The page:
LOUISVILLE, Ky. (WAVE) - Another 90-degree September day with little to no rain in the forecast is just the latest indication drought conditions across WAVE Country aren't improving.
Now, one group of neighbors is coming together to fix what they call an emergency situation.
On Eastern Parkway, some said a crisis is happening in plain sight.
“It’s shutting down,” Joshua White said, describing a young tree. “Quote, unquote, organ failure.”
For the leaves still hanging on, death is slowly overtaking them as browns push out the greens of life.
“It’s starting to yellow and brown,” White said. “You’ll see the canopy has about half to about a third of the leaves it should have.”
Unlike grass, White said, if trees lose all their color before winter dormancy, they can’t be brought back to life.
“Right now, its an emergency,” White said. “We have 24 to 48 hours to turn this around before we possibly lose tens of thousands of dollars of planted trees.”
White said trees, mostly three years old and younger, are in need of water and struggling to survive. He said it’s hard to say exactly why, but the ongoing drought is the likely culprit.
“I contacted a few of the members of Metro Parks that are responsible for the trees and found out that they are shorthanded right now,” White said.
Dr. Mesude Ozyurekoglu, Assistant Director of Louisville Parks and Recreation told WAVE 3 News, “Our team has been watering recently planted trees all summer long. Yes, the resources are limited, but this is not directly related with budget. Some of the staff members left the team, we are in the process of hiring to replace them. We have three watering trucks out and keep watering trees. We`ll experience some mortality due to the drought conditions, but dropping leaves at this season does not necessarily mean the trees are dead as some of the species like sycamore and tulip poplars start dropping leaves at the end of August. We appreciate any help to take care of trees."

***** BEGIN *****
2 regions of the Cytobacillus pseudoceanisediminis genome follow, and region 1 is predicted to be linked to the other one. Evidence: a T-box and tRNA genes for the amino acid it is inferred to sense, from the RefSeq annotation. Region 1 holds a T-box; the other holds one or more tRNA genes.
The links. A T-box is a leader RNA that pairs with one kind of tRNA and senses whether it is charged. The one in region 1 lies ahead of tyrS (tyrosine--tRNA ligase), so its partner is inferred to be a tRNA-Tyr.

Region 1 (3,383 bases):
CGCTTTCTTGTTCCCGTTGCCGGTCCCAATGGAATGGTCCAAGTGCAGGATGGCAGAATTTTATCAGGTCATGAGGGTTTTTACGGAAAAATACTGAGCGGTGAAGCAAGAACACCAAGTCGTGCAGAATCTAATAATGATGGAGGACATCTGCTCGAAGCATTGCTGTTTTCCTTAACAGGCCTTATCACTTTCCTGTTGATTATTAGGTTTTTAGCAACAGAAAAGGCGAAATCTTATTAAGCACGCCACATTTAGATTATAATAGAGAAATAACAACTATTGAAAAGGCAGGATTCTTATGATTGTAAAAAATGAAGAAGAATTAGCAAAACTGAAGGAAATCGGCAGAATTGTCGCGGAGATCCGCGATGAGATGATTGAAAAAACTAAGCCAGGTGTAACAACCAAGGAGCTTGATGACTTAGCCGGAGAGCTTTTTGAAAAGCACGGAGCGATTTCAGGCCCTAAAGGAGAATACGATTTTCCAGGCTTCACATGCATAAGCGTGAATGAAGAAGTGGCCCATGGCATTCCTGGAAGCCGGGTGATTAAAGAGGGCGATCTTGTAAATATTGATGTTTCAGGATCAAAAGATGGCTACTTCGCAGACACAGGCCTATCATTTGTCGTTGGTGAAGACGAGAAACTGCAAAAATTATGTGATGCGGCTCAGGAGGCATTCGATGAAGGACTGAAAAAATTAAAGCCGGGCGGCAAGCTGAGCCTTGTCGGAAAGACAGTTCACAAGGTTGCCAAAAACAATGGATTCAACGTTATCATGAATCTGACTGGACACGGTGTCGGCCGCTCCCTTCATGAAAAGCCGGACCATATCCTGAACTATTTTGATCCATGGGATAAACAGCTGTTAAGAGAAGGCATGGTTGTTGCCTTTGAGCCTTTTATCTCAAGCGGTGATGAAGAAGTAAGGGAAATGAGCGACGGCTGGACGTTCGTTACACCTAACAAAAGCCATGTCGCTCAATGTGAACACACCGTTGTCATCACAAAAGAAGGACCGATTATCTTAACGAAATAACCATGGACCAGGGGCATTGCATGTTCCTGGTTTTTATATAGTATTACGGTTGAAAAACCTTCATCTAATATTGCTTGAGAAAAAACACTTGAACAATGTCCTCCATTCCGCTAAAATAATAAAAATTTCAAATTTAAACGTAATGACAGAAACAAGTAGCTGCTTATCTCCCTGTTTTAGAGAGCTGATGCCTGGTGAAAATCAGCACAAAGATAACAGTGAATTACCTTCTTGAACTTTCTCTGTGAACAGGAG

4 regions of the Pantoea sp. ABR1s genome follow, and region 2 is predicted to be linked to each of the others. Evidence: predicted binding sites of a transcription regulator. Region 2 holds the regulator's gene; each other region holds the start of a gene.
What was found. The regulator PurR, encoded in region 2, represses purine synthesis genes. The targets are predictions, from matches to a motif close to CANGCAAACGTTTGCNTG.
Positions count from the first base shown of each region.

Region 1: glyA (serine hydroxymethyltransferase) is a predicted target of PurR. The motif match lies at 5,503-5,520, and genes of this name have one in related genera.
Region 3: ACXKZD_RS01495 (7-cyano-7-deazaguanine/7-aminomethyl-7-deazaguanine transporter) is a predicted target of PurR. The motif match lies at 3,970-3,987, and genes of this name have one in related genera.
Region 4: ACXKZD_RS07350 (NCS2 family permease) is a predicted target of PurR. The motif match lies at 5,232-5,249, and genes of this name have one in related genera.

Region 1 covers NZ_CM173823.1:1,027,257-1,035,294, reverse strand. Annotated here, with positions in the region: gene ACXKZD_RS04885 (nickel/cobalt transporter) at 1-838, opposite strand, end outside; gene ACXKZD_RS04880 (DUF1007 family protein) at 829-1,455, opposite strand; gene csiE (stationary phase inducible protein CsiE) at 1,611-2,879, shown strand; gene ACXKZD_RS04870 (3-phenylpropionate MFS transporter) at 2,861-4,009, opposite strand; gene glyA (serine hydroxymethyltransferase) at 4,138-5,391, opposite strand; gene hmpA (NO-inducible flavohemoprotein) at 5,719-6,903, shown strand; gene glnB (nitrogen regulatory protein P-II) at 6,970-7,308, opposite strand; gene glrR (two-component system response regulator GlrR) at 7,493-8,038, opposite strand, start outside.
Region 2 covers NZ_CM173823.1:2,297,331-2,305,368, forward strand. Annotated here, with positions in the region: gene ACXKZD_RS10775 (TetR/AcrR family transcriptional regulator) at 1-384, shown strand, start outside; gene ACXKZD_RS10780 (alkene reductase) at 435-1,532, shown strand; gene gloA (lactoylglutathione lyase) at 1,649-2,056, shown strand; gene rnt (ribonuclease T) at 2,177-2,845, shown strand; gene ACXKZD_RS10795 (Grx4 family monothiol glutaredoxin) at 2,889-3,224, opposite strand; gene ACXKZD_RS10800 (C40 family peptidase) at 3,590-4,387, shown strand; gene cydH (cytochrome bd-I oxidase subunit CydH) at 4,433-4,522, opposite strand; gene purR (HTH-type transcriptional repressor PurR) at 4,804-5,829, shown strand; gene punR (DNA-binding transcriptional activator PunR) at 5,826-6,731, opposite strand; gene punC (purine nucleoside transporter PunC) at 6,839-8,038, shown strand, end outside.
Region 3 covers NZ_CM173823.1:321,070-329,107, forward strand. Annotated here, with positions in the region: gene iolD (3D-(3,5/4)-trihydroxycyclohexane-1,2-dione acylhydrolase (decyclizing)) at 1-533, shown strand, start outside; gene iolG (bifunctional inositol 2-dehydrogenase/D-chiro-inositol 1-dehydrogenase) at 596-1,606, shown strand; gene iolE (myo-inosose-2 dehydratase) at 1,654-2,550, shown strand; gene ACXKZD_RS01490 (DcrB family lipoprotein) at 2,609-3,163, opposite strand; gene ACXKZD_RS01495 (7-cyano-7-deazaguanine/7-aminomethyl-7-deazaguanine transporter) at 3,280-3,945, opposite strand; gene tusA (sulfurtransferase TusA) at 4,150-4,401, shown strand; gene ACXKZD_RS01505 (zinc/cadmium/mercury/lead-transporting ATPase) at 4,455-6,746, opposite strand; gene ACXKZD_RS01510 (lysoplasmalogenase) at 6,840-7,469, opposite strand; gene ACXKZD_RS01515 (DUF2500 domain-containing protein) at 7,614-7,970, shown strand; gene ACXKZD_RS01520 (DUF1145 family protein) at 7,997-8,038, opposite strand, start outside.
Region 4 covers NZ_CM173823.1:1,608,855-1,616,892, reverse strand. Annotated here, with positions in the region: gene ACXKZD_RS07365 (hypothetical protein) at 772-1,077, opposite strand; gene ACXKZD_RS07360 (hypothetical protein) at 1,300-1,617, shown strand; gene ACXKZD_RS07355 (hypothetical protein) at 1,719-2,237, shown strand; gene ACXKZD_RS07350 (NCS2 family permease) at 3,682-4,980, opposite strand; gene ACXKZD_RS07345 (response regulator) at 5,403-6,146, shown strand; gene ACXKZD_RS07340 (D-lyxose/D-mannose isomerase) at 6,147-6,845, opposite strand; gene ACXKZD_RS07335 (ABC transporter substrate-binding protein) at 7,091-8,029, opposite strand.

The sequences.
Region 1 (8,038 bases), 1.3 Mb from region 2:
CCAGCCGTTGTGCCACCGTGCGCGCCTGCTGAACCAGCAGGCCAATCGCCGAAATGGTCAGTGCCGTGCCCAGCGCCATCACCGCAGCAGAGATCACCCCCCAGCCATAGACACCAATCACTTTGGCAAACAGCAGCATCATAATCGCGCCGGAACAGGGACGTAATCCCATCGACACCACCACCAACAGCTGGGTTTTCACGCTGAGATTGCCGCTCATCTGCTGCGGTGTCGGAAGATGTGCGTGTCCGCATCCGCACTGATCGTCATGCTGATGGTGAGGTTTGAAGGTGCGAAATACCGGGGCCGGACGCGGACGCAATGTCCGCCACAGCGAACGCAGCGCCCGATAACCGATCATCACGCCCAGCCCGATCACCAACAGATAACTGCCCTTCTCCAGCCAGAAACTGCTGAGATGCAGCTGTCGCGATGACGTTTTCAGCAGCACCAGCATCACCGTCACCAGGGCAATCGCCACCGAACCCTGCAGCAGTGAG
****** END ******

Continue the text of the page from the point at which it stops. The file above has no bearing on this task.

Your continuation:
White said he couldn’t wait and, with Metro approval, has organized what he dubbed an emergency citizen conservation corps to water trees on Eastern Parkway and Cherokee Boundary Road on Wednesday.
“We’ll figure out why they couldn’t do this later on,” White said.
The group organized through the Nextdoor app plans to use volunteers and water trucks to save trees before it’s too late.
“If you see something wrong, and you have the resources to fix it, then, you should fix it,” he said.
White said those who wish to volunteer can contact him via email at JoshuaiWhite1@gmail.com.